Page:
Low-sodium dietary approaches to stop hypertension-type diet including lean red meat lowers blood pressure in postmenopausal women

Nowson, Caryl A, Wattanapenpaiboon, Naiyana and Pachett, Annabelle 2009, Low-sodium dietary approaches to stop hypertension-type diet including lean red meat lowers blood pressure in postmenopausal women, Nutrition research, vol. 29, no. 1, pp. 8-18.

Attached Files
Name Description MIMEType Size Downloads

Title Low-sodium dietary approaches to stop hypertension-type diet including lean red meat lowers blood pressure in postmenopausal women
Author(s) Nowson, Caryl A
Wattanapenpaiboon, Naiyana
Pachett, Annabelle
Journal name Nutrition research
Volume number 29
Issue number 1
Start page 8
End page 18
Total pages 11
Publisher Pergamon Press
Place of publication New York, N.Y.
Publication date 2009-01
ISSN 0271-5317
1879-0739
Keyword(s) diet
red meat
sodium
blood pressure
human
Summary Low-sodium Dietary Approaches to Stop Hypertension (DASH) diets are base producing but restrict red meat without clear justification. We hypothesized that a vitality diet (VD), a low-sodium DASH-type diet with a low dietary acid load containing 6 servings of 100 g cooked lean red meat per week, would be more effective in reducing blood pressure (BP) compared with a higher acid load reference healthy diet (RHD) based on general dietary guidelines to reduce fat intake and increase intake of breads and cereals. A randomized, parallel dietary intervention study was conducted to compare the BP-lowering effect of these 2 diets in postmenopausal women with high/normal BP. Women were randomly assigned to follow either VD or RHD for 14 weeks. Home BP was measured daily with an automated BP monitor under standard conditions. Of 111 women commencing the study, 95 completed (46 VD, 49 RHD). Systolic BP (SBP) throughout the intervention was lower in the VD group compared to the RHD group (repeated-measures analysis of variance time by diet, P = .04), such that at the end of the study, the VD had a fall of SBP by 5.6 ± 1.3 mm Hg (mean ± SEM) compared with a fall of 2.7 ± 1.0 mm Hg in the RHD (group difference, P = .08). When only those taking antihypertensive medications were assessed, the VD (n = 17) had a significant fall of 6.5 ± 2.5 mm Hg SBP (P = .02) and 4.6 ± 1.4 mm Hg diastolic BP (P = .005) after 14 weeks, and their BP was lower than that of the RHD group (n = 18) throughout the study (P < .05). We concluded that a low-sodium DASH diet with a low dietary acid load, which also included lean red meat on most days of the week, was effective in reducing BP in older women, particularly in those taking antihypertensive medications.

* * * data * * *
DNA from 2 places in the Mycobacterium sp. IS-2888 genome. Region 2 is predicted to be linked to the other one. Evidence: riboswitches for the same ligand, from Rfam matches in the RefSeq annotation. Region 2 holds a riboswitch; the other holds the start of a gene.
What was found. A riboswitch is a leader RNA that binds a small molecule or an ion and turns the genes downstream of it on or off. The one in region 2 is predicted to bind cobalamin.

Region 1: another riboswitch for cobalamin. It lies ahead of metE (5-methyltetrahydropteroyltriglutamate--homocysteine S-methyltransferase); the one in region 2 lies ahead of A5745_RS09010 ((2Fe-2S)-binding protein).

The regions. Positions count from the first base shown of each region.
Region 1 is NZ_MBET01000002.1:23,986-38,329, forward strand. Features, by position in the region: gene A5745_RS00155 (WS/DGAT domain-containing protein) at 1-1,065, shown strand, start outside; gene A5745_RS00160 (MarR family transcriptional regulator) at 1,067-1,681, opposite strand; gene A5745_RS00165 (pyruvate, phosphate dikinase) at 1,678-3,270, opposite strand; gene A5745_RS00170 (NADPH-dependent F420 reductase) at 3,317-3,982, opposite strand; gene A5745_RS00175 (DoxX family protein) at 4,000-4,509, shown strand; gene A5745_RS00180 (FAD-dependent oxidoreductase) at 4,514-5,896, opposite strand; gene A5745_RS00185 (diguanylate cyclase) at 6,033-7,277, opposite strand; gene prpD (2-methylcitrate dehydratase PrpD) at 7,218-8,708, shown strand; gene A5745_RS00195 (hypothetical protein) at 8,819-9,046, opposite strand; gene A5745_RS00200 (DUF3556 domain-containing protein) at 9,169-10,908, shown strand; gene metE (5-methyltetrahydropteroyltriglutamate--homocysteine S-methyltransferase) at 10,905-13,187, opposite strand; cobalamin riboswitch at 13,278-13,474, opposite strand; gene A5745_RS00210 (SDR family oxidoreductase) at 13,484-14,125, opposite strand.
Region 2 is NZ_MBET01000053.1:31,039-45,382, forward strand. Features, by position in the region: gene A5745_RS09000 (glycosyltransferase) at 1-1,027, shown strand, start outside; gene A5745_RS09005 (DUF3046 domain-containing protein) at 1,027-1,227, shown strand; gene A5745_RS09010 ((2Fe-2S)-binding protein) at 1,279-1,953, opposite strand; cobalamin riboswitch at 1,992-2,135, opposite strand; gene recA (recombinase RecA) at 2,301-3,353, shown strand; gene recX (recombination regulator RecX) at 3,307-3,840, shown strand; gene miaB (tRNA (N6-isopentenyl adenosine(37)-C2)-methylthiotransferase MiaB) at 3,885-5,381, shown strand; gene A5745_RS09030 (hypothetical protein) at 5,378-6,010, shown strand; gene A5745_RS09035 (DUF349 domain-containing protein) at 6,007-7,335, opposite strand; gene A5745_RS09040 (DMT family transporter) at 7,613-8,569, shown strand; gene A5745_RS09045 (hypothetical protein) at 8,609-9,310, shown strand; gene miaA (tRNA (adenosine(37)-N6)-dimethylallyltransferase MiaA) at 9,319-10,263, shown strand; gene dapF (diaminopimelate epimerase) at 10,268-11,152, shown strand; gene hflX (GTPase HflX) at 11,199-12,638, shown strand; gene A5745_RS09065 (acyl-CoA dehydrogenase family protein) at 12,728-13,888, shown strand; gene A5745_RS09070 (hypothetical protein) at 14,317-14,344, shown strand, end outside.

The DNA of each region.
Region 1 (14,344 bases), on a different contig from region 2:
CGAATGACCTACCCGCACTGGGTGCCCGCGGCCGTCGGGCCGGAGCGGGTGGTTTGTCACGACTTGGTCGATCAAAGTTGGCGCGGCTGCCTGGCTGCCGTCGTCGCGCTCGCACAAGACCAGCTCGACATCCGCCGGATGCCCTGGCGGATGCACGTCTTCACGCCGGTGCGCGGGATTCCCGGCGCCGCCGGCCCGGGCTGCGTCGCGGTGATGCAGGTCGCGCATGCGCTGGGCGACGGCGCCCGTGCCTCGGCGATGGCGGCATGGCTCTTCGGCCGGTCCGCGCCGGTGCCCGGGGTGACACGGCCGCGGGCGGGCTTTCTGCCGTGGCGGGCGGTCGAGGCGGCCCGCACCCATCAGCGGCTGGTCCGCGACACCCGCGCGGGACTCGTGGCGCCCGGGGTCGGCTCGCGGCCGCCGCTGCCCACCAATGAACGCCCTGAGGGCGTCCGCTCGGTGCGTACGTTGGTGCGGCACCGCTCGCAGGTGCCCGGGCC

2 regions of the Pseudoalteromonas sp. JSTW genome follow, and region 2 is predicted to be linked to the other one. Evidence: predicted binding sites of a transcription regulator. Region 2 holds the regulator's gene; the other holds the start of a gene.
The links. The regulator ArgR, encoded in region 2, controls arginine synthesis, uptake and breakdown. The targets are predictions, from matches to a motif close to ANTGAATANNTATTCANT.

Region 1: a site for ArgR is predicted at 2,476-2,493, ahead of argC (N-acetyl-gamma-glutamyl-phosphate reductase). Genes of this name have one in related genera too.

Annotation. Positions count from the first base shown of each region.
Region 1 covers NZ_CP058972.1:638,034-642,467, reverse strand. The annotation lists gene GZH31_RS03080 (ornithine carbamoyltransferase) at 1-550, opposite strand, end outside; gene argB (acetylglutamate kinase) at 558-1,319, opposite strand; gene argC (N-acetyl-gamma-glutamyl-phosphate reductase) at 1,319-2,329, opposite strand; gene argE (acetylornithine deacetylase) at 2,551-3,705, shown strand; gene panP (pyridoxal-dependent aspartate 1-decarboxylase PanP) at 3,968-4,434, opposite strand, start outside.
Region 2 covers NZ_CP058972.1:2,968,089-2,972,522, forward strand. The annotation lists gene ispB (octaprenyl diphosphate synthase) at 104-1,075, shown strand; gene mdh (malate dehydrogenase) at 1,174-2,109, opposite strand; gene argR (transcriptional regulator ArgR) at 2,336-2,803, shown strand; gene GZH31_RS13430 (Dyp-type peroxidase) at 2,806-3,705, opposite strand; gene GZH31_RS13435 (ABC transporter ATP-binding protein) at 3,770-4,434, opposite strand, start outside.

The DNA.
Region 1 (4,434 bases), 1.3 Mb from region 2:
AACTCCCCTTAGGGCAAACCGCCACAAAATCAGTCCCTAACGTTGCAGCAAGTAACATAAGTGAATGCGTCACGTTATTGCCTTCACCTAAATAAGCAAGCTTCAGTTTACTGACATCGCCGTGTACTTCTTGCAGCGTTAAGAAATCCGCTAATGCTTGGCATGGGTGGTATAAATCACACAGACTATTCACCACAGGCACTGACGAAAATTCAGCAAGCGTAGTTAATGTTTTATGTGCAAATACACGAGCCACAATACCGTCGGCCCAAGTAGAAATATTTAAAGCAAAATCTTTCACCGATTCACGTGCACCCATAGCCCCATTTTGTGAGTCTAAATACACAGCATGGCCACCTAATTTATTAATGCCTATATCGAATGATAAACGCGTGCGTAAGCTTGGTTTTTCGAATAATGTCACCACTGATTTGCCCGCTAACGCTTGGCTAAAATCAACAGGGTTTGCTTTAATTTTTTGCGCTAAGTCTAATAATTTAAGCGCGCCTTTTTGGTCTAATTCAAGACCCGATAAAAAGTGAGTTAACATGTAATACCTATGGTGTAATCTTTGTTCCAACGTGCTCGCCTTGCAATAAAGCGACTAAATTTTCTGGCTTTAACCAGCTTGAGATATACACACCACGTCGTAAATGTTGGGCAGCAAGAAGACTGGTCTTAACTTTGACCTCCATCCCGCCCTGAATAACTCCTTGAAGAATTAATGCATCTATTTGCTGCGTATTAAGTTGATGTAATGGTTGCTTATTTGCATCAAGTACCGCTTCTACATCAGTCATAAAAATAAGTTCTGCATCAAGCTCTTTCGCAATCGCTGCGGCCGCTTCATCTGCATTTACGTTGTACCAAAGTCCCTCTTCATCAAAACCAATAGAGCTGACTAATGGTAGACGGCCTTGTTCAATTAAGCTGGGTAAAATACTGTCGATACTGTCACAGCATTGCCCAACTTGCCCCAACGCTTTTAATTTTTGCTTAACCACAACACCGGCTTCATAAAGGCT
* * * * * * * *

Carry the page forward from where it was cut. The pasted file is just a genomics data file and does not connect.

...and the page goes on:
Language eng
Field of Research 110201 Cardiology (incl Cardiovascular Diseases)
111199 Nutrition and Dietetics not elsewhere classified
Socio Economic Objective 970110 Expanding Knowledge in Technology
HERDC Research category C1 Refereed article in a scholarly journal
Copyright notice ©2009, Elsevier
Persistent URL http://hdl.handle.net/10536/DRO/DU:30019913

Connect to link resolver
 
Unless expressly stated otherwise, the copyright for items in DRO is owned by the author, with all rights reserved.

Versions
Version Filter Type
Citation counts: TR Web of Science Citation Count  Cited 18 times in TR Web of Science
Scopus Citation Count Cited 17 times in Scopus
Google Scholar Search Google Scholar
Access Statistics: 500 Abstract Views, 2 File Downloads  -  Detailed Statistics
Created: Fri, 25 Sep 2009, 09:12:53 EST by Deborah Wittahatchy

Every reasonable effort has been made to ensure that permission has been obtained for items included in DRO. If you believe that your rights have been infringed by this repository, please contact drosupport@deakin.edu.au.